This paper will discuss the entire case; dissect the elements of the case, symptoms, goals of the organization, management theory, diagnosis the barriers Johnson and Johnson, the media and the public viewed during the crisis, solutions proposed, action plans they used to overcome barriers, consequences to the plan, action plan to the larger context, external forces, implications for two directions of corporate integrity, and it will interpret the original case elements in light of the larger horizons of the era. Johnson and Johnson was seriously affected by the chain of events caused by this crisis, but how they handle this challenge, and how they moved through the process is the very reason they not only survived but are thriving today.

Step 1; Elements of the Case
Company Facts
Johnson and Johnson firm incorporated in 1887. The firm provided sealed surgical dressing which was germ-free, wrapped and ready to be used. In the late 1880s this was considered modern medicine and for antiseptic treatment of wounds. Johnson and Johnson had subsidiaries in more than fifty countries worldwide. McNeil Consumer Products is a subsidiary of Johnson & Johnson developed the painkiller called Tylenol. As an oath to the public, Johnson and Johnson created a Credo statement, written in Robert Johnson in 1943, conveying and prioritizing their responsibility to their consumers. This statement is posted on their website today as Our Credo Value and demonstrates the emphasis on being socially responsible to everyone who uses their products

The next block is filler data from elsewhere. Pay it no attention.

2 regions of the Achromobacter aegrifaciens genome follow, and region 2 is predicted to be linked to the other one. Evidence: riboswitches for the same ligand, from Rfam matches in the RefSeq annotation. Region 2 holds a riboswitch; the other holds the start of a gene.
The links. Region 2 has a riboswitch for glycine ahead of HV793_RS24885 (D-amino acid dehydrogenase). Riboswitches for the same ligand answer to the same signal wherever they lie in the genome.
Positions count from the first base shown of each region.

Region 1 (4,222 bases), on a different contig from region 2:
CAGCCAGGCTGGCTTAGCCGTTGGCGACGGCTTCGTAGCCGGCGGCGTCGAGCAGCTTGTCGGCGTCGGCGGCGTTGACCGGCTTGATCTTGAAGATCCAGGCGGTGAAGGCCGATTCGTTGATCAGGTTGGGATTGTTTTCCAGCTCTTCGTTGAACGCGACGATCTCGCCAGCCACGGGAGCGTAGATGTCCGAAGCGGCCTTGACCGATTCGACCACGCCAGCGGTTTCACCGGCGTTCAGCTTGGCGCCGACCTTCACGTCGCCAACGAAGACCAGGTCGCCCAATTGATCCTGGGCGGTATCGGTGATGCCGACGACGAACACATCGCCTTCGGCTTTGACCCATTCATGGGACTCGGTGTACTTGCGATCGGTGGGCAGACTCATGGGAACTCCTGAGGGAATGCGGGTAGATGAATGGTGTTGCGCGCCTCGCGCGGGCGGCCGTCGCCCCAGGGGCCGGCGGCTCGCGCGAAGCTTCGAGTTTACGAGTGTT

Actual Crisis
On September 30, 1982 CEO, James Burke of McNeil was notified that seven people died from the Chicago area from cyanide laced Tylenol after ingesting the capsules. People died within minutes of taking the capsules. The perpetrator placed deadly cyanide into the Tylenol bottles. The nation was warned that there might be a connection between the deaths and Tylenol. Suddenly Johnson and Johnson was faced with explaining to the world how a well know product was suddenly killing people. In response to the information at hand, the Police in Chicago proactively led the charge to notify their communities. Three national television networks reported details on the evening news and they focused on 24 hour coverage, which was new at the time. The next day the Food and Drug Administration advised consumers to avoid the Tylenol capsules, "until the association with deaths had been be clarified" (Tifft, 18). Johnson and Johnson issued a public relations response immediately naming their number one priority, to protect the consumers using their products.

Step 2; Symptoms of the Problem ??" (VIC)